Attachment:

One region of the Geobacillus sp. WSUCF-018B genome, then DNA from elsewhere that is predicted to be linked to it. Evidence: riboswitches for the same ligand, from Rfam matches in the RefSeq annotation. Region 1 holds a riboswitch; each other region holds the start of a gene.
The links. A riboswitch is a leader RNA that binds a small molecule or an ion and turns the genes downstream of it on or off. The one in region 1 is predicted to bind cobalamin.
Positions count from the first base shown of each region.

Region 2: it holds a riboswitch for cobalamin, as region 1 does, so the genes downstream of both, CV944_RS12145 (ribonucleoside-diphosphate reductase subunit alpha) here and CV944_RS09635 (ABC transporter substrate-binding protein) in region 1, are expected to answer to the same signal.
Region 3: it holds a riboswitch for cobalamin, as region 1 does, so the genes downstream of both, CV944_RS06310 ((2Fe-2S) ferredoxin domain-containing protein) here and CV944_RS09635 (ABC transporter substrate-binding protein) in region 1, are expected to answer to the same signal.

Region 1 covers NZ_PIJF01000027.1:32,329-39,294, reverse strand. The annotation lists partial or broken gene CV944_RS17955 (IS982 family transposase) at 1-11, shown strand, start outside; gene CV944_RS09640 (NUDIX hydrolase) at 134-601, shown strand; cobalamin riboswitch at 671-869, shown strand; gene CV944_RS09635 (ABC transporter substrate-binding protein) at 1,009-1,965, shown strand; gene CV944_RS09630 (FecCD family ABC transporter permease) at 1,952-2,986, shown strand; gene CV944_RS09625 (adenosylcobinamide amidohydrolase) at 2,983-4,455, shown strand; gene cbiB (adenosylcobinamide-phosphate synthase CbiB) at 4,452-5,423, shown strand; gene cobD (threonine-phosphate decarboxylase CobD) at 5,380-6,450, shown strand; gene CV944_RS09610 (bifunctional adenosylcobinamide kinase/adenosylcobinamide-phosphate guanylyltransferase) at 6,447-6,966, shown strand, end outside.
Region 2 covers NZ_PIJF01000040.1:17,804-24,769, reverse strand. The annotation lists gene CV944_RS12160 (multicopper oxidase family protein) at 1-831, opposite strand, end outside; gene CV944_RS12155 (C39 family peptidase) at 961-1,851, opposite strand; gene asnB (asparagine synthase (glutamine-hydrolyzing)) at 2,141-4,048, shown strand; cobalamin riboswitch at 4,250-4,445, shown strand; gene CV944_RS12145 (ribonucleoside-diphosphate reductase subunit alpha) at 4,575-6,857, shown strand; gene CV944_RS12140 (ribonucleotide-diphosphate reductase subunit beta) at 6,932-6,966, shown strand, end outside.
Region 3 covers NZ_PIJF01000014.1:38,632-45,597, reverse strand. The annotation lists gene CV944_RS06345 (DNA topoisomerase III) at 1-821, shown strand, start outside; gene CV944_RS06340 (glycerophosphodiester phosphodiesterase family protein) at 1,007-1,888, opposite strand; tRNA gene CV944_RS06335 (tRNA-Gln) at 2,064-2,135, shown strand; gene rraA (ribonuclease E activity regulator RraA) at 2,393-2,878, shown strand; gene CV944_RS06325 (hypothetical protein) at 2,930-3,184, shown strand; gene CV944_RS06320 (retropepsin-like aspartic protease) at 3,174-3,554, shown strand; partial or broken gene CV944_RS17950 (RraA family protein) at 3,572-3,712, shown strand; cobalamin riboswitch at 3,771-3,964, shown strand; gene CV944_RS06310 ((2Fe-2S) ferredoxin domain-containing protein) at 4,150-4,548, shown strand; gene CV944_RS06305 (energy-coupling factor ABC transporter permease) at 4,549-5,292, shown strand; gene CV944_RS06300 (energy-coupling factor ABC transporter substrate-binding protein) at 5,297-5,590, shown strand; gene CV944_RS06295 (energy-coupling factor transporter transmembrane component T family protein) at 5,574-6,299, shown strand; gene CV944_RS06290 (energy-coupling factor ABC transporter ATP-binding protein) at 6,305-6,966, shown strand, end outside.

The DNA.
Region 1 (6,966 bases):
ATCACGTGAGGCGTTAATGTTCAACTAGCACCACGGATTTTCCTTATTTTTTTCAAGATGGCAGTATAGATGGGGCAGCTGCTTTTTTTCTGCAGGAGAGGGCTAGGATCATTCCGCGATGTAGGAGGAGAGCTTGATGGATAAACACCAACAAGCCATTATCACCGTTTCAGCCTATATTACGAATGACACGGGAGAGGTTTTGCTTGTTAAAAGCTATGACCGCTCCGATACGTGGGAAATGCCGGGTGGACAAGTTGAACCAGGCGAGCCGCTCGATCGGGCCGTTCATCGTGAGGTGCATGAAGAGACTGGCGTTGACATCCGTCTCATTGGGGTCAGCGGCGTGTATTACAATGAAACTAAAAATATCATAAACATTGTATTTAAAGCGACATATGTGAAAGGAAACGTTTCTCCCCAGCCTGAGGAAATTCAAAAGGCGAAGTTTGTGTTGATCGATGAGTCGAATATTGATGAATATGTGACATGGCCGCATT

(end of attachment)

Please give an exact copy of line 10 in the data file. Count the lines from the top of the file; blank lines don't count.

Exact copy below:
Region 1 (6,966 bases):